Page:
AngelList: The Best Thing for Startups Since…the Internet

AngelList is essentially a public market for private, early-stage tech stocks––without actually being a transaction processor. It is the single most important innovation in venture capital in the last 5 years.

My startup, SpeakerText, raised $600k and 90% of our investors came through AngelList, including our lead investor, the Silicon Valley legend Mitch Kapor.

Imagine if Evan Williams (founder of Twitter) designed a NASDAQ competitor just for web startups, minus any govt regulation. What would it do? How would it work?

Lots of Investors: AngelList has something close to 700 1,200 angel investors signed up so far. These are not random people. Literally, it’s all the top people you’ve heard of, plus a ton you haven’t. But most of them are really, really good.

Structured Pitches: AngelList pitches are not a free-for-all. The submission format forces entrepreneurs to get to the point and allows for only a short list of fields: Product, Traction, Team, and Social Proof.

Frictionless Intros: Investors who see a startup’s pitch can get intro’d to the startup with a single click. Investors can also “vote” for startups they like (typically after they’ve heard the pitch in person), and declare if/when they’ve actually invested. (Yes, it really is that baller.)

Social Dealflow: Investors are encouraged to connect with and follow each other, a la Twitter. Each time an investor asks for an intro, votes or invests in a startup, it goes into the activity stream of that investor and everyone who follows him/her. This makes it easy for investments to “go viral.”

Limited Curation: Babak Nivi, Naval Ravikant and Brendan Baker actually pick out what they think are the best startups and blast them out to investors via email. This is hugely effective, and great for the startups that make it into their email blasts.

Honestly, in my view, AngelList is the best thing to happen to startups since…the internet. The guys who run it are awesome, accesible and no-bullshit. The community is excellent. The money is real.

With all that said, I have one feature request:

Investor Rating System: Not all investors are the same. TheFunded tried to do this in a half-ass sort of way, but given AngelList’s transparency, I think it’s the perfect venue for entrepreneurs to rate investors and offer feedback. Markets work best, after all, when everyone is operating with “the shadow of the future” in their mind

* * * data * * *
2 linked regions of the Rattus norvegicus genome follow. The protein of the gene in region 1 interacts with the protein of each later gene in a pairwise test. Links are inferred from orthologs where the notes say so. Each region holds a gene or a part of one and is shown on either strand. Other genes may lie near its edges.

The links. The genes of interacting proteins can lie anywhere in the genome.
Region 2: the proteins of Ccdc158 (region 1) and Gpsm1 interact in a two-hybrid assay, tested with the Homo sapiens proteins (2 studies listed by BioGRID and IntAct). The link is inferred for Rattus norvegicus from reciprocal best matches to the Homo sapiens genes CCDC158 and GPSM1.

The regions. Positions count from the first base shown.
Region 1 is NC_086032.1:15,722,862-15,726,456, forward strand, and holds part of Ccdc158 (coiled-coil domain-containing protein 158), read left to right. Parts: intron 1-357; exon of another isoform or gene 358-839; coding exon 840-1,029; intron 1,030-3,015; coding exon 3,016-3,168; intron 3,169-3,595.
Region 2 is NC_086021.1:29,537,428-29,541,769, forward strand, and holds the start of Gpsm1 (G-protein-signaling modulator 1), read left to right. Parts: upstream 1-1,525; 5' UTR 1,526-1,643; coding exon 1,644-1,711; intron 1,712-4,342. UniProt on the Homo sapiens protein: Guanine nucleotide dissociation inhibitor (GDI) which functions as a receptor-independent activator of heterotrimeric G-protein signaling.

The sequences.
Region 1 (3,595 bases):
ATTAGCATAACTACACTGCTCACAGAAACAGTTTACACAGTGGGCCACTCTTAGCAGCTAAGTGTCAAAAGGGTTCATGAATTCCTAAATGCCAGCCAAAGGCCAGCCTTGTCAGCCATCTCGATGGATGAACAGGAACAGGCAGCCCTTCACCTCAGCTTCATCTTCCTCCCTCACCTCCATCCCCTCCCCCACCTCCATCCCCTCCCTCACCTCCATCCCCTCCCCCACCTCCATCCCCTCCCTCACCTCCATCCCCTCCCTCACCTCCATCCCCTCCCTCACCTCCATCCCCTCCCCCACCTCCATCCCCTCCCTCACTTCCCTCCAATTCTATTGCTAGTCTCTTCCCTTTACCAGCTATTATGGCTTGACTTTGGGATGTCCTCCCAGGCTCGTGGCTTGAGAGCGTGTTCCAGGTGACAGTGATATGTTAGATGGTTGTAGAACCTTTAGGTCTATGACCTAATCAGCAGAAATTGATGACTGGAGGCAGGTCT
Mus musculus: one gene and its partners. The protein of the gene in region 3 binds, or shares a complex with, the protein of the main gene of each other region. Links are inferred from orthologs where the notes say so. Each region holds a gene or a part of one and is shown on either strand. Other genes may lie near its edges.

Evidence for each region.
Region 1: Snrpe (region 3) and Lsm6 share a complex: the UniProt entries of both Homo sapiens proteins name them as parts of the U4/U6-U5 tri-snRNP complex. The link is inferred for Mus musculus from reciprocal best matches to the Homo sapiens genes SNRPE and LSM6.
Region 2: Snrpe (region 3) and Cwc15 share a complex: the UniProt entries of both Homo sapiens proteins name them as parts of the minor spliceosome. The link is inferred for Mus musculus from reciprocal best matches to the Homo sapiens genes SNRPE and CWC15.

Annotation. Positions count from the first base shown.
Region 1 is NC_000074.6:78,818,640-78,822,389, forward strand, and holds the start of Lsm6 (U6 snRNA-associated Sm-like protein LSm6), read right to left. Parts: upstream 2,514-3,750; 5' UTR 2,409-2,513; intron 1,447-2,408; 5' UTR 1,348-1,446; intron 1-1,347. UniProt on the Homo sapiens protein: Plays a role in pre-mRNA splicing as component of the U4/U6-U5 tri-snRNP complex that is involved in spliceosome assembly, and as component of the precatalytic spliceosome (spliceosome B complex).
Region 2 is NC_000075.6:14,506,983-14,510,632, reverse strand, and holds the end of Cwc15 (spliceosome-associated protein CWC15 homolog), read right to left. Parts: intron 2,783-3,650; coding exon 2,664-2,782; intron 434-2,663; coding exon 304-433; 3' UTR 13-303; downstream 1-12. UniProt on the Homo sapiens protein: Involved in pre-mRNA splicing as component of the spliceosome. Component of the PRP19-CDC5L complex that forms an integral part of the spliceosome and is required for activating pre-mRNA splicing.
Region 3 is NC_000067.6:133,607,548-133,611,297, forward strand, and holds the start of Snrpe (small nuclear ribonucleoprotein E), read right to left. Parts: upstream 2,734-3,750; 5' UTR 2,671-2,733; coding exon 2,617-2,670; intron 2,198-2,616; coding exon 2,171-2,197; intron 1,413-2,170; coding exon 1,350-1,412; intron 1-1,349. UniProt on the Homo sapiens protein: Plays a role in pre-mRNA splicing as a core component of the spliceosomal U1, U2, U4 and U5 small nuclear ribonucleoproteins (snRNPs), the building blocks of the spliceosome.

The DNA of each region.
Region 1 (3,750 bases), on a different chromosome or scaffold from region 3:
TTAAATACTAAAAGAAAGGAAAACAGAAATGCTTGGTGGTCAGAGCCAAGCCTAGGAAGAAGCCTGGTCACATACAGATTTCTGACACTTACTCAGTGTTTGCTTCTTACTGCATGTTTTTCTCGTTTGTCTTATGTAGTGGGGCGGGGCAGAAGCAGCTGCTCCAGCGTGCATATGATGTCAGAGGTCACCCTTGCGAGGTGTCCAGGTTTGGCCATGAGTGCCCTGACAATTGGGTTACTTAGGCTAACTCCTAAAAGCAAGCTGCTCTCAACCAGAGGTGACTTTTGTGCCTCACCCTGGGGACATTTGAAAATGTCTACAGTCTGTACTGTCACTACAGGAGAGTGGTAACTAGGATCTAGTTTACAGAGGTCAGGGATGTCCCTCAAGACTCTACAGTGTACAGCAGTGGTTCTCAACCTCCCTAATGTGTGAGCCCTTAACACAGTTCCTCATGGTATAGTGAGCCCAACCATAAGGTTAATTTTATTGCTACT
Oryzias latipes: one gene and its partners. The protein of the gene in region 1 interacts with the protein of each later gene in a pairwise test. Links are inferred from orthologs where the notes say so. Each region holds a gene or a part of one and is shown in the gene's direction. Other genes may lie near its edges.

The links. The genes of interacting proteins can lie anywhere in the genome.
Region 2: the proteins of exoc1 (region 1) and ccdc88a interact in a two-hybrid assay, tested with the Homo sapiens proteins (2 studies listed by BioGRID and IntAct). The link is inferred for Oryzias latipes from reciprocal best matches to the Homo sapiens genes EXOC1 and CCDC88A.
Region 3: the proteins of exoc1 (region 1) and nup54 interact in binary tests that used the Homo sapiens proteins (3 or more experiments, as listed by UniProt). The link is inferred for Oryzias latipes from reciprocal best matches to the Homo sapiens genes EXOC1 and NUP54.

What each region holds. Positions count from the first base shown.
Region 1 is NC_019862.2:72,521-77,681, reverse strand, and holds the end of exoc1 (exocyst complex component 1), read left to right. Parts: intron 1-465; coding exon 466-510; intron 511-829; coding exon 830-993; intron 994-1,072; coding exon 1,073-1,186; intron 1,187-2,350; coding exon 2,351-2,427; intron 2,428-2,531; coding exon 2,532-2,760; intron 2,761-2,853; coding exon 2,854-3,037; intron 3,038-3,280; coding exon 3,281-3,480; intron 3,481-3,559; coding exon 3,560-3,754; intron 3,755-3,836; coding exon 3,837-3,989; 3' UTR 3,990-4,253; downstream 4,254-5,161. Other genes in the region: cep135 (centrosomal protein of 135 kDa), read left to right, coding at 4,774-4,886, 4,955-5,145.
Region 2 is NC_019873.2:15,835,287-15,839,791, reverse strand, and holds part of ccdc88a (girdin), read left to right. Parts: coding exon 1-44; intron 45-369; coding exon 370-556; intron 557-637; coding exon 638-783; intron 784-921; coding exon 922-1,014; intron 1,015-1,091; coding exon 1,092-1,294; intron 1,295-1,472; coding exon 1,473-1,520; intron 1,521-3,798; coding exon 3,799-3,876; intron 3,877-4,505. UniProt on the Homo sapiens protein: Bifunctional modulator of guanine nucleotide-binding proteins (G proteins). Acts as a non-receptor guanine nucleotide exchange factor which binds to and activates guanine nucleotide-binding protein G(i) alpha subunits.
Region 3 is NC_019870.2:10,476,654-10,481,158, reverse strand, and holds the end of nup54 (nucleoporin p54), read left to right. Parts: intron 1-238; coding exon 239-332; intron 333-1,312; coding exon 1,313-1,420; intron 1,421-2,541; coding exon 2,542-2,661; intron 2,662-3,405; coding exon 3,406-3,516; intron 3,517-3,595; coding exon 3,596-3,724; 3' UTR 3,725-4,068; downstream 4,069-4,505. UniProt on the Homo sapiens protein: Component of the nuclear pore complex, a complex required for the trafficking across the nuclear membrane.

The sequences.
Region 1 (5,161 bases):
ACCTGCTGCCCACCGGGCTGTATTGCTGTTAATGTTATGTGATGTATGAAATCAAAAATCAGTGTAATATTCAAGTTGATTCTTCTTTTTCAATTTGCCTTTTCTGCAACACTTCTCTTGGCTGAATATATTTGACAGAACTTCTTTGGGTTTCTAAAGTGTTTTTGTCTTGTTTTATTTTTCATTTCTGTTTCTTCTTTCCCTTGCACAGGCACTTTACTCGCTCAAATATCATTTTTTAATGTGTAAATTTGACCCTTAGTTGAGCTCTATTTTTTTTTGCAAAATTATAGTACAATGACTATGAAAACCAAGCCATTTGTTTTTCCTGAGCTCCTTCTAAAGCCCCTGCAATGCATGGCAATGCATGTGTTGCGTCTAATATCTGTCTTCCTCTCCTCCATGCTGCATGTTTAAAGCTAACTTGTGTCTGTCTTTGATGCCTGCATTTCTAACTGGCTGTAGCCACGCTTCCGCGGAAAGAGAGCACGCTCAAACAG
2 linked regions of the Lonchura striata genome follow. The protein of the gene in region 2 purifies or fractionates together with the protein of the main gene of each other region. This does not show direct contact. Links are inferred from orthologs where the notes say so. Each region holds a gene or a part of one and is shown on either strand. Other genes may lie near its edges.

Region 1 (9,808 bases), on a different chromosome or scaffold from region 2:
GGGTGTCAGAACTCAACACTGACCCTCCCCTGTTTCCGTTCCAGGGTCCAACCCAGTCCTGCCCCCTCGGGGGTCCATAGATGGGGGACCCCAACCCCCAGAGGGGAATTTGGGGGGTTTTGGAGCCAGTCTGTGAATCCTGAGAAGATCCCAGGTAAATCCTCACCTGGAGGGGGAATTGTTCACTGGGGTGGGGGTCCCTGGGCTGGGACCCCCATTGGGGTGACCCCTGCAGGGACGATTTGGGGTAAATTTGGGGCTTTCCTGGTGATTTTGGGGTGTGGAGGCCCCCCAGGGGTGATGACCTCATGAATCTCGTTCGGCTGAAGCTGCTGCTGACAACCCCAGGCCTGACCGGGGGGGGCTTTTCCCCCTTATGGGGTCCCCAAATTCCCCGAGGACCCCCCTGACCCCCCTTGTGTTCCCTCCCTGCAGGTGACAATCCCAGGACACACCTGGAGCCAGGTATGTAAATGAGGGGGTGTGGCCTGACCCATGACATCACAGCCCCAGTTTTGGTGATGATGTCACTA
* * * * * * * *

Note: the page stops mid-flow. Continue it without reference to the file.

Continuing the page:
8 Replies to “AngelList: The Best Thing for Startups Since…the Internet”

  1. First off, congrats on closing the round! It is encouraging to see things going well for you and the SpeakerText team.

    Good post and analysis of AngelList. As an investor, I agree that it is a profound change in generating deal flow and disruptive to much of what has caused unnecessary friction in introduction between investors and entrepreneurs.

    Just a word of caution however, while the AngelList team does a good job of vetting start-ups and does their best to generate visibility, start-ups need to make sure they position themselves well. There is a powerful social proof mechanism built in that creates something of a game dynamic when it comes to positioning a deal. I have seen many decent deals quickly drop off the radar while some get quickly over-subscribed.

  2. Put in this light, the AngelList is a must have channel and utility for any founder. Thanks Matt, glad SpeakerText’s funding went smoothly.

    Nice blog overhaul, glad to see you iterating on designs. The background texture effect is sweet. About & Contact tabs look like they’re hugging right, not sure if that’s intended.

  3. AngelList is cool, but it would seem that once again, only those with an “in” can really make it. Take an example a pre-launch company with no connections in Silicon Valley; they will by definition have no traction and no social proof, and are possibly doomed, no matter how good the product. A system has to be invented whereby those with no connection can get heard…

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